In Stanley Kubrick's seminal film 2001: A Space Odyssey, Dave Bowman pulls module after module out of the Discovery's HAL-9000 computer - and as he does so, it slowly becomes more and more resource constrained, reverting from its almost human-like personality.
Eventually, as the last module drifts past Bowman in zero gravity, HAL is no more.
Back in the '60s, as Kubrick and Arthur C Clarke wrote the script for their epic movie, computers were still in the early mainframe days. The idea of a highly-distributed, densely-connected datacenter (like HAL) was, well, science fiction. Now, nearly 50 years later, we're living in a world where many of our computing resources are in systems like that fictional computer, and we're starting to think about what comes next.
Fabrics and pools
Talk to anyone working with cloud infrastructures, private or public, and they don't talk about servers or switches or disk arrays. Instead it's a world of fabrics and pools, where commodity hardware is the basis for hyper-scale cost-effective datacenters, and where new open hardware is changing the underlying economics even further.
At the Open Compute Project's summit back in March, vendors were showing x86-based hardware for storage and networking, designed to offer platforms for a software-defined datacenter - based on the work that Facebook, Microsoft, and others are using as the foundations of their public clouds. It's an approach that's making dat centers cheaper to build and easier to manage. The same underlying technologies are behind hardware like Microsoft's Dell-based Cloud Platform System (CPS), which gives you an Azure-consistent service in, if not a box, at least in a rack or four.
Software-defined datacenters are key to delivering the benefits of cloud computing, even in your own premises. Automating infrastructure and virtualizing everything else makes it possible to manage and control resources in a way that wasn't possible with traditional datacenter architectures. Instead of individual servers we're given tools that let us access pools of compute, storage, and networking, that can be configured to support our applications and services.
We no longer need to know what server we're using, we just need to know that we're using four medium-power cores with four threads each and a few gigabytes of memory. If we're using IaaS, perhaps we need to know that we're deploying a particular OS on that set of resources, but in many cases we don't even need to know that much, just that we're deploying pre-configured containers or code.
So what's next? As networking gets faster, we're going to see a new fabric arriving, one where we'll be able to pool memory and allocate it alongside compute resources. Initially it'll be at a rack level, where high speed connections will allow us to drop memory modules alongside our compute. Today's thin servers will be even thinner, arrays of processors with just enough memory to boot and load a host OS.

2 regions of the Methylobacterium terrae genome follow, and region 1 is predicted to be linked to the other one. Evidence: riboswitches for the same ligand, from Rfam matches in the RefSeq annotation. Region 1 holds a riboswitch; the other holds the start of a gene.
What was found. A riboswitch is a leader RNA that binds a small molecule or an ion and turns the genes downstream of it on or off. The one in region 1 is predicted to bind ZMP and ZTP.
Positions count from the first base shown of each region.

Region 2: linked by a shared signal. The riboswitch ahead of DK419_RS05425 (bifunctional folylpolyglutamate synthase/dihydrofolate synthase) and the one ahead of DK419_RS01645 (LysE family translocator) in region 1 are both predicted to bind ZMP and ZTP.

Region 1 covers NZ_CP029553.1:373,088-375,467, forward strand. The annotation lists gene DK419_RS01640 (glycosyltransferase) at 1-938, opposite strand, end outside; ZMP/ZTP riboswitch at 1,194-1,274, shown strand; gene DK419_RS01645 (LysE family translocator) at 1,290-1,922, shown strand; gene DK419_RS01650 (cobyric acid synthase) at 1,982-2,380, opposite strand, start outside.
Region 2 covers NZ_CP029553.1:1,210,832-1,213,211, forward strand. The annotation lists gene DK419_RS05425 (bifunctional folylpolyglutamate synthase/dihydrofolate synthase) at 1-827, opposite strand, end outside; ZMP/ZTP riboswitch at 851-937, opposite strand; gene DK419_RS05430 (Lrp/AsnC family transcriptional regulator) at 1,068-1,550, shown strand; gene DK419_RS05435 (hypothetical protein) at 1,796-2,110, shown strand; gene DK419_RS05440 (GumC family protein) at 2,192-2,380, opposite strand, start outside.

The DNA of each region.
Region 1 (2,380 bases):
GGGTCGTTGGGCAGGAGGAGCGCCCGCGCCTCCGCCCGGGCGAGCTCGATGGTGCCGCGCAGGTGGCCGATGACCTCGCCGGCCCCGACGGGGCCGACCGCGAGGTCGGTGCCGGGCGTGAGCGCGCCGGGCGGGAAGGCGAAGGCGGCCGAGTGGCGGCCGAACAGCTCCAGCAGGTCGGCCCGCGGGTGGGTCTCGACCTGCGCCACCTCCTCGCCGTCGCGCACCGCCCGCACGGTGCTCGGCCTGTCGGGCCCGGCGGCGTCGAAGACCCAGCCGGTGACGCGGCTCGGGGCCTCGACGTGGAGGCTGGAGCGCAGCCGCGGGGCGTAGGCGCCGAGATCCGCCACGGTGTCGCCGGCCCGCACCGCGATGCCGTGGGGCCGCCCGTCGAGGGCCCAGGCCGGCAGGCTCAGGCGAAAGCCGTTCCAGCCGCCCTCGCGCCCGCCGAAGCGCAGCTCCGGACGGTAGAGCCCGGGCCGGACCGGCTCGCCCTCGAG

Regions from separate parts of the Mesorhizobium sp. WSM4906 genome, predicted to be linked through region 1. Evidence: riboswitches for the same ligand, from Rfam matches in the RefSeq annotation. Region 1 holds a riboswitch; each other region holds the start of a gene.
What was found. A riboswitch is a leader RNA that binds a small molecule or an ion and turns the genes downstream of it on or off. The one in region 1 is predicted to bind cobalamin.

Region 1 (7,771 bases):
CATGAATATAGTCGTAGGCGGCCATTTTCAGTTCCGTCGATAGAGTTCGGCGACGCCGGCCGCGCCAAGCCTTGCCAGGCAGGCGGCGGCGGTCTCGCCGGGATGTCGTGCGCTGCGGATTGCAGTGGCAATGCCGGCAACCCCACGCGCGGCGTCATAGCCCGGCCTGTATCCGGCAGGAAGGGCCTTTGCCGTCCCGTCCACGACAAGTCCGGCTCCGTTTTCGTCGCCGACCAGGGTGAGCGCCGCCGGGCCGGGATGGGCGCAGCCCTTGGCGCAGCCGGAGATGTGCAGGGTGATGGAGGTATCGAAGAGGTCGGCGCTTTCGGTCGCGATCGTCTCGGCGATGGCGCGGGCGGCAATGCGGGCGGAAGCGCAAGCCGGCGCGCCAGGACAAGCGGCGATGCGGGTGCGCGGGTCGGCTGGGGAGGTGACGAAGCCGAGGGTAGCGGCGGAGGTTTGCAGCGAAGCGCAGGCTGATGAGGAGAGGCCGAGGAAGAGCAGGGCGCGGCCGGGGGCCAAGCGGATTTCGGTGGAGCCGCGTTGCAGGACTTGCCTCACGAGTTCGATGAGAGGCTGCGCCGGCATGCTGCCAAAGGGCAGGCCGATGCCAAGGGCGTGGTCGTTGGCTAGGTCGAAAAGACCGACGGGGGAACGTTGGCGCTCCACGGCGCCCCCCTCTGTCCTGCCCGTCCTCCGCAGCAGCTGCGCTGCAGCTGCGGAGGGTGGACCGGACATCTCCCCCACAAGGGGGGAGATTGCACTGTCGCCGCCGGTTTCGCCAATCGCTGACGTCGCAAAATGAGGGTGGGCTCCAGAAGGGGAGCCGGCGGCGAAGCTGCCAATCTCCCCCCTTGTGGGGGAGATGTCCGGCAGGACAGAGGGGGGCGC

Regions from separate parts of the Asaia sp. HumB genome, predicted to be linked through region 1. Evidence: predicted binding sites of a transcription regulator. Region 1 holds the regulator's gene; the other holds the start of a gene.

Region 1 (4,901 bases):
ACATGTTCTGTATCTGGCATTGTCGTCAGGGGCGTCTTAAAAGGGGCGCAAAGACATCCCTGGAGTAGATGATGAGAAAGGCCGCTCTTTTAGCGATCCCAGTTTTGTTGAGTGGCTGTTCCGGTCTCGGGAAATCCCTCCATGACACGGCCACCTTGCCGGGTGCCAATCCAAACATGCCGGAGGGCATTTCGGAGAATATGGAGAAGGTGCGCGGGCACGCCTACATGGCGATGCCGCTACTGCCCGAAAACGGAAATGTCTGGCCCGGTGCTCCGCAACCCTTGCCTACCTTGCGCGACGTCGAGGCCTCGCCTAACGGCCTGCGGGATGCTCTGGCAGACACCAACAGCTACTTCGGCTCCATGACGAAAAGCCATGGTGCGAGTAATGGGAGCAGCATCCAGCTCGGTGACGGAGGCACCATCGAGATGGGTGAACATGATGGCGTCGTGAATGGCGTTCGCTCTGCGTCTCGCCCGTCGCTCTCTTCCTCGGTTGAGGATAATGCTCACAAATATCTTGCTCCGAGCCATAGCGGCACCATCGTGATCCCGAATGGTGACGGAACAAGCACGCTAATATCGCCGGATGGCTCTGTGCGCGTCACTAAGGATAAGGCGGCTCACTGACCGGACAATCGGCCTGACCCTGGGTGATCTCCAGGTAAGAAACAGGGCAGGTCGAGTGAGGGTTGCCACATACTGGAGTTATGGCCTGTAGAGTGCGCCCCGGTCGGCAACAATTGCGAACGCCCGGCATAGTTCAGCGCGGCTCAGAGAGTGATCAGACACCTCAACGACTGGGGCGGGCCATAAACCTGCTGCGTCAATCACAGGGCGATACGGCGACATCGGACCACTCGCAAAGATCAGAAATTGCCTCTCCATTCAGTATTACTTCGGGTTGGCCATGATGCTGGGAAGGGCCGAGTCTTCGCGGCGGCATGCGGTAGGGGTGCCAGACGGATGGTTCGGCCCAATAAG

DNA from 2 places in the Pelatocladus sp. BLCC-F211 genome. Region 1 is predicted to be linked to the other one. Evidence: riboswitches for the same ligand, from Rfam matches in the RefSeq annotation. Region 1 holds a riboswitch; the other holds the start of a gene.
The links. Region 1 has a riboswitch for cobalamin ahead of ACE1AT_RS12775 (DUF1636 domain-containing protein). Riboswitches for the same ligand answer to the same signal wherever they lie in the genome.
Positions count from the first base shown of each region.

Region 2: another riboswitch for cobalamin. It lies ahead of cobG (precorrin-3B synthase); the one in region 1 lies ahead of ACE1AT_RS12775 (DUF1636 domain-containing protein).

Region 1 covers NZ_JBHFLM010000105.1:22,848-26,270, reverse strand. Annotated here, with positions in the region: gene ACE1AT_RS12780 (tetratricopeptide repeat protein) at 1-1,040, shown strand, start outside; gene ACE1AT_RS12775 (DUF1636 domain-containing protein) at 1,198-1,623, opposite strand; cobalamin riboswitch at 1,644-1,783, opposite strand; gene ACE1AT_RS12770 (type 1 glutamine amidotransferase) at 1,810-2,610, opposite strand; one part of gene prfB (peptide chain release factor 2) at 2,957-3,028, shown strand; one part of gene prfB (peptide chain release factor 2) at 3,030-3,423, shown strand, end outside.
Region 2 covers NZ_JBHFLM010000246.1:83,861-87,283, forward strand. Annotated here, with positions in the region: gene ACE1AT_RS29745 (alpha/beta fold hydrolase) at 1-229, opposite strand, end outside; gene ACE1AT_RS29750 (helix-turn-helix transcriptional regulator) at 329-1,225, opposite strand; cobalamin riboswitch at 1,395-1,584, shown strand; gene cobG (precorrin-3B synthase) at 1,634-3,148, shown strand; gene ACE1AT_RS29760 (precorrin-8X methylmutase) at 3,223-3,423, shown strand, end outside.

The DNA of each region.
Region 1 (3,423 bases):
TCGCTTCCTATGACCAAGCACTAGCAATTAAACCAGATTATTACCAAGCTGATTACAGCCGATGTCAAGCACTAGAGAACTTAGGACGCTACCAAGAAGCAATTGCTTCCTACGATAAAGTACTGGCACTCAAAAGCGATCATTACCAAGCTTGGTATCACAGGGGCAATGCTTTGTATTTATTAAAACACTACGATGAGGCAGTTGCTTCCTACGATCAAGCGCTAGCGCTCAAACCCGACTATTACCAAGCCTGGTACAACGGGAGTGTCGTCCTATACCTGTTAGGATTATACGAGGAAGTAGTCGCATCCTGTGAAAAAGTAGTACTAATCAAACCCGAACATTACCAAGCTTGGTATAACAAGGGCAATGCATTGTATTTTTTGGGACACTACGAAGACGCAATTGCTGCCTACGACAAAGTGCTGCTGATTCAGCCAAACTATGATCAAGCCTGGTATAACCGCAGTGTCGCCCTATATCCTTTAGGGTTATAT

Meanwhile application manifests will get more complex, defining your code's memory requirements and scaling options. The old memory boundaries will go away, but what we gain will be balanced by new latency issues that will require developers to think more about how to manage consistency and concurrency in distributed memory pools. Eventually, of course, OSes and frameworks will handle those issues for us, but it's a change that's going to mean very different programming models.
Technologies like containerization are ideal partners for the fabric-oriented datacenter, as they add application abstraction to the separation of hardware and software. By allowing applications to be encapsulated in isolated containers (and easily replicated), it's possible to allocate applications to the appropriate resources, using the container manifest as a tool for describing the required resources. With fast networking linking container APIs, it won't matter where in a datacenter your code is running; all it needs is memory, storage, and CPU.
Microsoft's CPS, and the hardware being developed as part of the Open Compute Project, is the logical next step in delivering the next generation datacenter, bringing hyperscale cloud hardware into your own racks.
Working with next generation management tooling, bringing up a datacenter will be as easy as plugging in power and networking into a rack. Hardware will be self-describing, and 'metal-as-a-service' tools will deliver host OSes as required, and add the server resources to a datacenter-level tool like Kubernetes or Mesos.
The microservice technologies we're using to build our new applications are also part of this next generation management environment. They let us break down services into logical component parts, and then distribute them across commodity hardware - as well as taking advantage of the next generation of programmable devices. An SDN tool like Microsoft's Azure load balancer is actually a distributed control plane that delegates functionality to commodity hardware-based switches, programming FPGAs in network hardware to manage packets directly.
Like it or not, the hardware and software that drives the big cloud scale providers is going to end up in our datacenters. The investment they're making is changing the hardware that server vendors are producing, whether they're white-box OEM equipment or branded servers from the likes of HP and Dell. That's a good thing, as we can already take advantage of improved NIC hardware to speed up our datacenters, as well as OS-level storage virtualization and tiering.
As technology continues to migrate from cloud to rack, we're quickly moving to a world where even the smallest datacenters can be software-defined, and built from modular hardware. That means we need to be ready for those changes, and for what they mean for the way we write and manage applications: building code that's just as modular.
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